Today's confession: I liked Cracked better than Mad. Well, at some point I must have figured out that I was going for the weak sauce, but when I first discovered those comedy magazines on the bottom shelf of the drugstore newsstand at some point in the late '70s (yes, kids, I once saw Gerald Ford in person--as president) I have to admit I went for Sylvester P. Smythe over Alfred E. Neuman. And I'm sure it was because Alfred was too intense and bewildering while Sylvester was just cute. That doesn't reflect well on me at all, but there you have it. I was wrong. No excuses. Let's move on.
I only mention this because former Cracked contributor Dan Clowes, in an interview recently posted on McSweeneys.net, declares, "No one was ever a fan of Cracked." I am sad to say that he's wrong, but otherwise I can fully recommend the interview, which was left on the cutting-room floor from Mike Sacks's newAnd Here's the Kicker: Conversations with 21 Humor Writers on Their Craft. (There were originally 25 interviews, but the publishers apparently only had room for 21.) It's incomprehensible to me that you'd drop a Clowes interview, especially a good one like this, but they also dropped RozChast, Dan Handler, and Bruce Jay Friedman, which is solid company. McSweeney's has resurrected all four interviews, to their great credit.
Regular Omni readers will come to understand that I will link to all Clowes content, and I will, as long as Alex Carr keeps forwarding it to me. Here's my favorite bit from the interview, right at the end:
There's a book that came out
more than ten years ago âˆ’ a 50th-anniversary index of the members of
the National Cartoonists Society. It's a book of photos and short bios
of hundreds of old-time American cartoonists, and for some reason a few
"younger" âˆ’ I was thirty-seven at the time âˆ’ non-members, such as
myself, were included.
There are dozens of
photos of these old codgers smiling with these stupid grins on their
faces. But you can see the sadness underneath. It's such a grim
document. My friend [and fellow cartoonist] Chris Ware told me he had
to actually hide his copy of the book, because he can't bear to look at
What did you both find grim about it?
All these lives spent behind the drawing board; decades on a daily strip that no one remembers.
What is the lesson for you âˆ’ that you don't want to end up like that?
I sort of do
want to end up like that âˆ’ that's the pathetic part about it. I look at
that book and I am thrilled to be a part of it. It's sort of like the
ending to The Shining, when the camera zooms in on that group photo with Jack Torrance at the black-tie party in the 1920s.
There is something so great about becoming that guy.
I'm thrilled to hear he wants to become that guy. AfterGhost World andArt School Confidential (and this too-good-to-be-true upcoming project) I was worried we'd lost him to movieland, but I'm glad to hear him say here that those detours have mainly had the purpose of refreshing him so he can go back to the drawing board without going completely insane.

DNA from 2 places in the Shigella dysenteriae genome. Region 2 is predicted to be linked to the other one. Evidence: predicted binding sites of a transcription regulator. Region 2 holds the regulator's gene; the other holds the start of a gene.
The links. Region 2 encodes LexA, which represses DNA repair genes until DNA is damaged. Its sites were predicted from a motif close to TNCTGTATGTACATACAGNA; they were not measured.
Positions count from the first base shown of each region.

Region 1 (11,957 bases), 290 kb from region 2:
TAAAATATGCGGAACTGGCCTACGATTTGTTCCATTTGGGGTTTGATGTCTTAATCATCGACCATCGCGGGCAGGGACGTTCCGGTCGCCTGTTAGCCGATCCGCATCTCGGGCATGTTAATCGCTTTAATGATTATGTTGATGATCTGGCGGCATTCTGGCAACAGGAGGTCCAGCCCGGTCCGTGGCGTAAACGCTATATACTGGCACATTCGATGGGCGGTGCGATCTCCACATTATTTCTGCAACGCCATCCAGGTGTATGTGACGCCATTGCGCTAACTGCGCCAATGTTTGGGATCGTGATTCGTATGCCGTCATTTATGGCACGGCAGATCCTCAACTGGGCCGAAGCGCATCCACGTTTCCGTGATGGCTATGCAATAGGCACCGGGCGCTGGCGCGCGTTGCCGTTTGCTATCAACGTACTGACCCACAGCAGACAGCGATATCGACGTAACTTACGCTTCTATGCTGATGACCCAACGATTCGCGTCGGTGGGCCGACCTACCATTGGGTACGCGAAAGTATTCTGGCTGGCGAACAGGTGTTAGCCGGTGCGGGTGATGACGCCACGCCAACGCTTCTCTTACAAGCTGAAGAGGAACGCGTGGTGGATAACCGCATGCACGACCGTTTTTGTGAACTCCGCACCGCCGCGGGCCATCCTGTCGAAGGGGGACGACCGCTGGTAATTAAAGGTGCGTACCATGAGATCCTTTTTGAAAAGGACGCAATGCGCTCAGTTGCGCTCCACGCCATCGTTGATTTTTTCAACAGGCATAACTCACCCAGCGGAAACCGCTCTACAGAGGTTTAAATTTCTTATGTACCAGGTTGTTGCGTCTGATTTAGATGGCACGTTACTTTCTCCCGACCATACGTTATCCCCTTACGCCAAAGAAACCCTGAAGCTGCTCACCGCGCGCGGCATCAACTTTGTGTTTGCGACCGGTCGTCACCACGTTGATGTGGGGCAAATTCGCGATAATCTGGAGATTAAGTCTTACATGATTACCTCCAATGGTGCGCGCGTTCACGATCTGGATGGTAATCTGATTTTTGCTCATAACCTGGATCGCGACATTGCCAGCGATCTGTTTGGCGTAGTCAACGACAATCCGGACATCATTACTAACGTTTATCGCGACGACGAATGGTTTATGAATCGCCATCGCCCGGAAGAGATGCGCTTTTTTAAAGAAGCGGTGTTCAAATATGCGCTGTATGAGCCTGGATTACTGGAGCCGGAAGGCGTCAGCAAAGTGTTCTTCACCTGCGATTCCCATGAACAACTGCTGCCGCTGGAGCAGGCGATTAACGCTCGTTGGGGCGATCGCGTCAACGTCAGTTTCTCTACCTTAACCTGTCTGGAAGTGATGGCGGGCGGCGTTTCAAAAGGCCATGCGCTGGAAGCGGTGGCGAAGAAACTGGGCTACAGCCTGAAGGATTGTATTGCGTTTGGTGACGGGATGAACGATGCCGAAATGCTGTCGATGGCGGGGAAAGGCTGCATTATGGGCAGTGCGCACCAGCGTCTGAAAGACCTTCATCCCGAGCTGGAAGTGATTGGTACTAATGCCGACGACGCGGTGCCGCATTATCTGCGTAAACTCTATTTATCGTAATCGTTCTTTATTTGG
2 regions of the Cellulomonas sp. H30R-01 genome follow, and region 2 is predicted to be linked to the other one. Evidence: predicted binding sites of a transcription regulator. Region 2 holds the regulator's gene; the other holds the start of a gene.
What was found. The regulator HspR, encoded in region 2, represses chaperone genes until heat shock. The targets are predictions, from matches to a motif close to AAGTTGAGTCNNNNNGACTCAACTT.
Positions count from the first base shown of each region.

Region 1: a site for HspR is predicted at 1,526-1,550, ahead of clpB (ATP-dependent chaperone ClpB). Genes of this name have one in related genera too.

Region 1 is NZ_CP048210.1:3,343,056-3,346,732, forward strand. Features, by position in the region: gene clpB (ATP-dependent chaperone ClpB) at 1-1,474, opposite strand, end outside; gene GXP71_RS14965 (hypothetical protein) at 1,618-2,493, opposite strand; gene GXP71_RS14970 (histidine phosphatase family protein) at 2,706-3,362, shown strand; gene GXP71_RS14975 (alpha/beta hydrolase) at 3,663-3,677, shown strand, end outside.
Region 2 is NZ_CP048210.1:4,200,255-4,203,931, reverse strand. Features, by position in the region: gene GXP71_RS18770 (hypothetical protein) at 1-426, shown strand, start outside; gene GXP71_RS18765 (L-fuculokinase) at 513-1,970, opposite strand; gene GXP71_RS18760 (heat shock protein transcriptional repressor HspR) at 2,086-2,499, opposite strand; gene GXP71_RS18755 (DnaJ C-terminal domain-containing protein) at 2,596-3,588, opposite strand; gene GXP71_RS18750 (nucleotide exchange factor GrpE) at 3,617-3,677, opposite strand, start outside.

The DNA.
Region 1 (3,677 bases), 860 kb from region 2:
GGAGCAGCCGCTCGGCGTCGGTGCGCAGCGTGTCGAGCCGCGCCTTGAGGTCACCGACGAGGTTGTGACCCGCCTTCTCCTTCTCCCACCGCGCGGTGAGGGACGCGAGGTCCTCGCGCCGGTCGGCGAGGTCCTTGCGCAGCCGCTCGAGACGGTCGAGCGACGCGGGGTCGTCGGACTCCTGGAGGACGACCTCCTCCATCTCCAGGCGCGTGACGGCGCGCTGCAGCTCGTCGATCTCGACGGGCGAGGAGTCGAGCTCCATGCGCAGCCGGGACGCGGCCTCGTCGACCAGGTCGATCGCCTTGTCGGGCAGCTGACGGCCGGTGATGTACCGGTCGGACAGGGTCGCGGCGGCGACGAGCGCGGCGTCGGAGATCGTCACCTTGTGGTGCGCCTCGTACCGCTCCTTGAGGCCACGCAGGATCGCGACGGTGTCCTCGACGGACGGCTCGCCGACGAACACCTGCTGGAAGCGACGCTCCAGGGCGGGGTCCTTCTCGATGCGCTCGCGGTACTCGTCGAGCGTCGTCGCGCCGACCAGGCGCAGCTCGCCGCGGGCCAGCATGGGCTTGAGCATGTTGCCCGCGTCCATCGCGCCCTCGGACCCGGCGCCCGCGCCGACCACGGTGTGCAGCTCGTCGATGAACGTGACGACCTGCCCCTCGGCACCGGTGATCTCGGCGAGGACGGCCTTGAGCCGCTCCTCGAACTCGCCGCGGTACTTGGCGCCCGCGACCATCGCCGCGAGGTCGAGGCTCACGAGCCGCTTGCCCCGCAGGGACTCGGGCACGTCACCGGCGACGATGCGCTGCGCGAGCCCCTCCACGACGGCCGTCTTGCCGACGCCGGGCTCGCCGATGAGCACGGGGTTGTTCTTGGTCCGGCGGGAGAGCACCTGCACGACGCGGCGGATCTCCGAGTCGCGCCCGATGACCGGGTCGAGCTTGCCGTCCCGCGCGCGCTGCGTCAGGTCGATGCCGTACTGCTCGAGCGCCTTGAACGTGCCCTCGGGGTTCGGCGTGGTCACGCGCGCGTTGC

Bonus material: A favorite section from the Bruce Jay Friedman interview, about his most famous employee from the time he edited cheapo men's magazines in the '60s:
My best move at this job was to hire Mario Puzo, later the author of The Godfather.
The candidates for the writing job got winnowed down to Puzo and Arthur
Kretchmer, who later became the decades-long editorial director of Playboy.
I knew how good Kretchmer was, but I needed someone who could write
tons of stories from Day One, so I hired Puzo in 1960 at the princely
salary of $150 a week. But there was an opportunity to dash off as many
freelance stories as he wanted, thereby boosting his income
considerably. He referred to this experience as his first "straight"
job. When I called him at home to deliver the news, he kept saying in
disbelief, "You mean it? You really mean it?"...
What sort of stories would Puzo write for you?
You name it âˆ’ war, women, desert islands, a few mini-Godfathers.
At one point we ran out of World War II battles; how many times can you
storm Anzio, Italy? So we had to make a few battles up. Puzo wrote one
story, about a mythical battle, that drew piles of mail telling him he
had misidentified a tank tread âˆ’ but no one questioned the fictional
There has never been
a more natural storyteller. I suppose it was mildly sadistic of me, but
I would show him an illustration for a thirty-thousand-word story that
had to be written that night. He'd get a little green around the gills,
but he'd show up the next morning with the story in hand âˆ’ a little
choppy, but essentially wonderful. He wrote, literally, millions of
words for the magazines. I became a hero to him when I faced down the
publisher and got him $750 for a story âˆ’ a hitherto unheard-of figure.